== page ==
a template class can refer to a specific function. That means the
class Rational<T> can declare operator* for Rational<T> as a friend
function. Class templates don't depend on template argument deduction
(that process applies only to function templates), so T is always
known at the time the class Rational<T> is instantiated. That makes it
easy for the Rational<T> class to declare the appropriate operator*
function as a friend:


template<typename T>

class Rational {

public:

...

friend // declare
operator*

const Rational operator*(const Rational& lhs, // function (see

const Rational& rhs); // below for
details)

};


this is a example in Effectvie C++ 3e, it is said that the function
declared as a friend should also be defined in class Rational. It
proves to be true. But I really didn't understand the explanation :If
we declare a function ourselves (which is what we're doing inside the
Rational template), we're also responsible for defining that function.
Can anyone explain it more clear? thank you
 
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J

James Kanze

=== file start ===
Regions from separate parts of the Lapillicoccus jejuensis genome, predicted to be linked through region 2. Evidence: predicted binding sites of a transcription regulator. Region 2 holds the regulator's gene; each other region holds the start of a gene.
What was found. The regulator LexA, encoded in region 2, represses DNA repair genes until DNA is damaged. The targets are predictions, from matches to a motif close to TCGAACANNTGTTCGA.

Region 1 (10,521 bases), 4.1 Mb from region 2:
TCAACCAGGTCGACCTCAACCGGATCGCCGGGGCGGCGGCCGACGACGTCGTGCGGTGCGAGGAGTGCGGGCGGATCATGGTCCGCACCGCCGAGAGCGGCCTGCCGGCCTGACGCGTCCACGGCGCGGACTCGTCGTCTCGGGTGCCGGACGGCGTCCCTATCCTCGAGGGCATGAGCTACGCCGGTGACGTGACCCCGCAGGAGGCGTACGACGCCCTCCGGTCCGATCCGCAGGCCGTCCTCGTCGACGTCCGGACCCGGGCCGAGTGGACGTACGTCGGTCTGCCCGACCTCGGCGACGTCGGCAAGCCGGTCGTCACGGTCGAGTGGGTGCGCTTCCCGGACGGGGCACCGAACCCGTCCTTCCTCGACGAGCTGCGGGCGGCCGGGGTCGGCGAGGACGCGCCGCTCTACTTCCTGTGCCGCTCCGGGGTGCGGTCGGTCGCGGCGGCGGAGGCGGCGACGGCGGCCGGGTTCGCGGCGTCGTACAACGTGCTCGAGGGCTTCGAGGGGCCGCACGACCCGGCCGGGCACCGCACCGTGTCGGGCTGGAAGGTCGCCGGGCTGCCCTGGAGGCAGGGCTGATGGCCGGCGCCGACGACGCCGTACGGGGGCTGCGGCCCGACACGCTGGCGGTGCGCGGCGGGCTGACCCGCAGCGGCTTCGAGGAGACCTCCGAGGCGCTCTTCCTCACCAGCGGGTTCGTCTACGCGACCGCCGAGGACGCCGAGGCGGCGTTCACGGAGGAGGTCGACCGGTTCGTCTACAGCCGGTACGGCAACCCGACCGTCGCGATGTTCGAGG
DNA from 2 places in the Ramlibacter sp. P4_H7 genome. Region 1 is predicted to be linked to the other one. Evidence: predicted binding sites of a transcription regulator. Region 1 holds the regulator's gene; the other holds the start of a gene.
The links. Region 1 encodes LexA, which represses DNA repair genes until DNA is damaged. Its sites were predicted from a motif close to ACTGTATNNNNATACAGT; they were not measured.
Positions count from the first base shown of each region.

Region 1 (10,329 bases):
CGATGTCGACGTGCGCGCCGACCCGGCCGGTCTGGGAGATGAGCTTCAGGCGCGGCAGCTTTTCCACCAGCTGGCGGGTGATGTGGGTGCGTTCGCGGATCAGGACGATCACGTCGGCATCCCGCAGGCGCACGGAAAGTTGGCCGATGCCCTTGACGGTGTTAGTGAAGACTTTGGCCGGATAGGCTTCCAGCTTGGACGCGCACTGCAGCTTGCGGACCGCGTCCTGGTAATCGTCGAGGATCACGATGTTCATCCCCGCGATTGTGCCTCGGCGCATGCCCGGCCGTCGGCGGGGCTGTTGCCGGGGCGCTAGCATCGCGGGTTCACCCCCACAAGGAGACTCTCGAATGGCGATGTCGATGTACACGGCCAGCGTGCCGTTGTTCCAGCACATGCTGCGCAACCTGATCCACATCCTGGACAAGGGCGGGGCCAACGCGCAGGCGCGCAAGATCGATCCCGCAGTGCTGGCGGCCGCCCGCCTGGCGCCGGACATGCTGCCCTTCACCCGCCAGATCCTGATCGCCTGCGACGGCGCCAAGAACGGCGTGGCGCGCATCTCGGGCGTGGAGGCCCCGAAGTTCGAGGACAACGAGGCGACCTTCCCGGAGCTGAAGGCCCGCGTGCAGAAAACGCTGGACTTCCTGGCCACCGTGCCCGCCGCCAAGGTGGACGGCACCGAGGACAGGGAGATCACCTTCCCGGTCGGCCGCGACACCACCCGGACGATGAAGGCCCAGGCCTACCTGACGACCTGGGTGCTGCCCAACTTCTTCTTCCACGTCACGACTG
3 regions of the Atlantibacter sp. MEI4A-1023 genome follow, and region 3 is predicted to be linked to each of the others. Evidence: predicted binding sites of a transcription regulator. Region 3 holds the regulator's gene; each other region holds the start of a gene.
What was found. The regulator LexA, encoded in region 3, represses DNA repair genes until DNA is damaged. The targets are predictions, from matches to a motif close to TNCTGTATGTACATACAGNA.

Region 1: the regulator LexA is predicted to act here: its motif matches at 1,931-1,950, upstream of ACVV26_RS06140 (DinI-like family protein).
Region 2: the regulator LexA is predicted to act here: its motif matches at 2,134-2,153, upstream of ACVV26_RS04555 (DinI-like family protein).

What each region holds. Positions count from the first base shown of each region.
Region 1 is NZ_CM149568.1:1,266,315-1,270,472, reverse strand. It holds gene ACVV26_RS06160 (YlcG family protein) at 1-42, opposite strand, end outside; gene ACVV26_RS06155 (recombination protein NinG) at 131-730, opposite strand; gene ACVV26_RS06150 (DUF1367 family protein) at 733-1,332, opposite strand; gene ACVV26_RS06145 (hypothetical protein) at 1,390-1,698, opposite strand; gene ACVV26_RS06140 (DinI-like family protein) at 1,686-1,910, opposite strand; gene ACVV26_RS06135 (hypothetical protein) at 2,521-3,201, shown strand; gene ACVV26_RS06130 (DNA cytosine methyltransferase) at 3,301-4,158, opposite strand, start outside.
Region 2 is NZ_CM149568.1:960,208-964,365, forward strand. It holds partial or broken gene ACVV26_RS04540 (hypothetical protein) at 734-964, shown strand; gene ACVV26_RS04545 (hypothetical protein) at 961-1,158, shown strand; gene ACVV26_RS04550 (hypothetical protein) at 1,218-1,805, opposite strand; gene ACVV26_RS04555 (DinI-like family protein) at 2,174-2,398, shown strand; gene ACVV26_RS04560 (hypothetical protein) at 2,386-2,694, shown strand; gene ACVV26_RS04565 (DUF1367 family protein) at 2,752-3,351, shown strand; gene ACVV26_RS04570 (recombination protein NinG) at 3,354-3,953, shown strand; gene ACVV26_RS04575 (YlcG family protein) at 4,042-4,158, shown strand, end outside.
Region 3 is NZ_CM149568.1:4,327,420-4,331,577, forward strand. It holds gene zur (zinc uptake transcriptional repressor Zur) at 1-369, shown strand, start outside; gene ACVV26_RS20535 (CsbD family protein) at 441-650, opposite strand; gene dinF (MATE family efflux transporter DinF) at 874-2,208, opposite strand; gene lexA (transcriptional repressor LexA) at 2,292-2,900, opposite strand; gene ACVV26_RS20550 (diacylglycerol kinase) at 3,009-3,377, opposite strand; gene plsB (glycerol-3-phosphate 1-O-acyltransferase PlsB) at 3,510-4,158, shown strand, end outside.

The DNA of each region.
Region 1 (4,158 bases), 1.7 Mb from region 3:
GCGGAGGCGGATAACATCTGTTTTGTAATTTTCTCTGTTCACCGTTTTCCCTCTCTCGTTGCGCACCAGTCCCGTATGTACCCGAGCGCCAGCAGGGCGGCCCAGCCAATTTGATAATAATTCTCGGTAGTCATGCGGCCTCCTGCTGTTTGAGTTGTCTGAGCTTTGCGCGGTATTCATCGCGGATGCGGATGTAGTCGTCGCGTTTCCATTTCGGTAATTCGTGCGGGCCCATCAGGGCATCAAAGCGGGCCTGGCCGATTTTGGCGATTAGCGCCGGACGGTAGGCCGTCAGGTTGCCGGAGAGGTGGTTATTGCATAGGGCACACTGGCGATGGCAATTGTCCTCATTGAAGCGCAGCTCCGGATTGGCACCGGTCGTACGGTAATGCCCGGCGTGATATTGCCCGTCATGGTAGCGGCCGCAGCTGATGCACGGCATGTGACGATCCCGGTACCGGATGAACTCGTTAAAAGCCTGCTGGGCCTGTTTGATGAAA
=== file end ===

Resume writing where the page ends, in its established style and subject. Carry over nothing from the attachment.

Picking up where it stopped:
Item 46: Define non-member functions inside templates when type
conversions are desired

Just a note, but it would help if you'd have cited the
reference, so we'd know what book to look up Item 46 in.
Item 24 explains why only non-member functions are eligible
for implicit type conversions on all arguments, and it uses as
an example the operator* function for a Rational class. I
recommend you familiarize yourself with that example before
continuing, because this Item extends the discussion with a
seemingly innocuous modification to Item 24's example: it
templatizes both Rational and operator*:
template<typename T>
class Rational {
public:
Rational(const T& numerator = 0, // see Item 20 for why params
const T& denominator = 1); // are now passed by reference